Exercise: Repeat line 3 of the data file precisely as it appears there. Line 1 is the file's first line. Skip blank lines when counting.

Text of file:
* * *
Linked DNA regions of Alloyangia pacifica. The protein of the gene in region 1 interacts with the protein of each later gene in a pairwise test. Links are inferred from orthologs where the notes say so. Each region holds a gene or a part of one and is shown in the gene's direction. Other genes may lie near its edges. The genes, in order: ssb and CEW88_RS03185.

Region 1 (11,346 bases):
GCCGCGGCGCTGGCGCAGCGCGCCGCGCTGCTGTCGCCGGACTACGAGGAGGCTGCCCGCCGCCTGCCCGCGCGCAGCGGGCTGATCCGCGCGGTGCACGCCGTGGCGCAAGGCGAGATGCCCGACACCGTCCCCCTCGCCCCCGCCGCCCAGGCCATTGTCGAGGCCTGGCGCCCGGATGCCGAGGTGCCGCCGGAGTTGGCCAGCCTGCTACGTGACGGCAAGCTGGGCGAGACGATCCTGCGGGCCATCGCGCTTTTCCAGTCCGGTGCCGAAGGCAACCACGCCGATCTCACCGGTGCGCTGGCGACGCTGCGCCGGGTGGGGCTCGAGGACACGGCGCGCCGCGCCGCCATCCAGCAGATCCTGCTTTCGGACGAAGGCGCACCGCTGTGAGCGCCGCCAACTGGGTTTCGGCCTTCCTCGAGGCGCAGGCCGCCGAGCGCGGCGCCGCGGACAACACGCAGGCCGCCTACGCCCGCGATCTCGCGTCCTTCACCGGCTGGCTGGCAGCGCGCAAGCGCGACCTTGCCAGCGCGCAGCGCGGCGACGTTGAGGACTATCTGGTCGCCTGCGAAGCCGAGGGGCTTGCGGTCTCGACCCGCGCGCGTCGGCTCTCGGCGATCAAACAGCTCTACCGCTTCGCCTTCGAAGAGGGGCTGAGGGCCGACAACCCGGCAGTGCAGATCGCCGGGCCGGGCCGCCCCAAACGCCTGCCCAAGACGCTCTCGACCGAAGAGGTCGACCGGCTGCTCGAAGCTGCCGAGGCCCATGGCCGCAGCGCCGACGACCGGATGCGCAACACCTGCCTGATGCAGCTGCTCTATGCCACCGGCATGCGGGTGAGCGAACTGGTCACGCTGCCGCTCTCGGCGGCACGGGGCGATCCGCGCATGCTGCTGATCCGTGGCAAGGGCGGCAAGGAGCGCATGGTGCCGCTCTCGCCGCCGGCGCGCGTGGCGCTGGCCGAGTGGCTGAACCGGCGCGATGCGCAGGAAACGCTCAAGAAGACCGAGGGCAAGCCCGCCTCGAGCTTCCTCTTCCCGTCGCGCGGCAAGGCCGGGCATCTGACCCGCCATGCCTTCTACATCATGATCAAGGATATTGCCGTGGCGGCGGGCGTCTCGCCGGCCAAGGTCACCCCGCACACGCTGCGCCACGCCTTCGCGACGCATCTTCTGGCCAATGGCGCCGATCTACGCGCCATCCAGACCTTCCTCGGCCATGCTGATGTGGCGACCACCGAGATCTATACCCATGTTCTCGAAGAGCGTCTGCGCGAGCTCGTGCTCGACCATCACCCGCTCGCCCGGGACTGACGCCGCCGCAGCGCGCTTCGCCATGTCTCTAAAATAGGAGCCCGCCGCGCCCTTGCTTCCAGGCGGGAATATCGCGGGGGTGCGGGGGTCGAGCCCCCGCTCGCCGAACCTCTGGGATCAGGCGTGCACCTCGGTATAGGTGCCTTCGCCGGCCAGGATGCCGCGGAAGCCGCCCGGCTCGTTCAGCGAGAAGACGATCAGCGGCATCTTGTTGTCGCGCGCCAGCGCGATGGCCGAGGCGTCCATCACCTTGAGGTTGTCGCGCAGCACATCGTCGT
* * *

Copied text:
GCCGCGGCGCTGGCGCAGCGCGCCGCGCTGCTGTCGCCGGACTACGAGGAGGCTGCCCGCCGCCTGCCCGCGCGCAGCGGGCTGATCCGCGCGGTGCACGCCGTGGCGCAAGGCGAGATGCCCGACACCGTCCCCCTCGCCCCCGCCGCCCAGGCCATTGTCGAGGCCTGGCGCCCGGATGCCGAGGTGCCGCCGGAGTTGGCCAGCCTGCTACGTGACGGCAAGCTGGGCGAGACGATCCTGCGGGCCATCGCGCTTTTCCAGTCCGGTGCCGAAGGCAACCACGCCGATCTCACCGGTGCGCTGGCGACGCTGCGCCGGGTGGGGCTCGAGGACACGGCGCGCCGCGCCGCCATCCAGCAGATCCTGCTTTCGGACGAAGGCGCACCGCTGTGAGCGCCGCCAACTGGGTTTCGGCCTTCCTCGAGGCGCAGGCCGCCGAGCGCGGCGCCGCGGACAACACGCAGGCCGCCTACGCCCGCGATCTCGCGTCCTTCACCGGCTGGCTGGCAGCGCGCAAGCGCGACCTTGCCAGCGCGCAGCGCGGCGACGTTGAGGACTATCTGGTCGCCTGCGAAGCCGAGGGGCTTGCGGTCTCGACCCGCGCGCGTCGGCTCTCGGCGATCAAACAGCTCTACCGCTTCGCCTTCGAAGAGGGGCTGAGGGCCGACAACCCGGCAGTGCAGATCGCCGGGCCGGGCCGCCCCAAACGCCTGCCCAAGACGCTCTCGACCGAAGAGGTCGACCGGCTGCTCGAAGCTGCCGAGGCCCATGGCCGCAGCGCCGACGACCGGATGCGCAACACCTGCCTGATGCAGCTGCTCTATGCCACCGGCATGCGGGTGAGCGAACTGGTCACGCTGCCGCTCTCGGCGGCACGGGGCGATCCGCGCATGCTGCTGATCCGTGGCAAGGGCGGCAAGGAGCGCATGGTGCCGCTCTCGCCGCCGGCGCGCGTGGCGCTGGCCGAGTGGCTGAACCGGCGCGATGCGCAGGAAACGCTCAAGAAGACCGAGGGCAAGCCCGCCTCGAGCTTCCTCTTCCCGTCGCGCGGCAAGGCCGGGCATCTGACCCGCCATGCCTTCTACATCATGATCAAGGATATTGCCGTGGCGGCGGGCGTCTCGCCGGCCAAGGTCACCCCGCACACGCTGCGCCACGCCTTCGCGACGCATCTTCTGGCCAATGGCGCCGATCTACGCGCCATCCAGACCTTCCTCGGCCATGCTGATGTGGCGACCACCGAGATCTATACCCATGTTCTCGAAGAGCGTCTGCGCGAGCTCGTGCTCGACCATCACCCGCTCGCCCGGGACTGACGCCGCCGCAGCGCGCTTCGCCATGTCTCTAAAATAGGAGCCCGCCGCGCCCTTGCTTCCAGGCGGGAATATCGCGGGGGTGCGGGGGTCGAGCCCCCGCTCGCCGAACCTCTGGGATCAGGCGTGCACCTCGGTATAGGTGCCTTCGCCGGCCAGGATGCCGCGGAAGCCGCCCGGCTCGTTCAGCGAGAAGACGATCAGCGGCATCTTGTTGTCGCGCGCCAGCGCGATGGCCGAGGCGTCCATCACCTTGAGGTTGTCGCGCAGCACATCGTCGT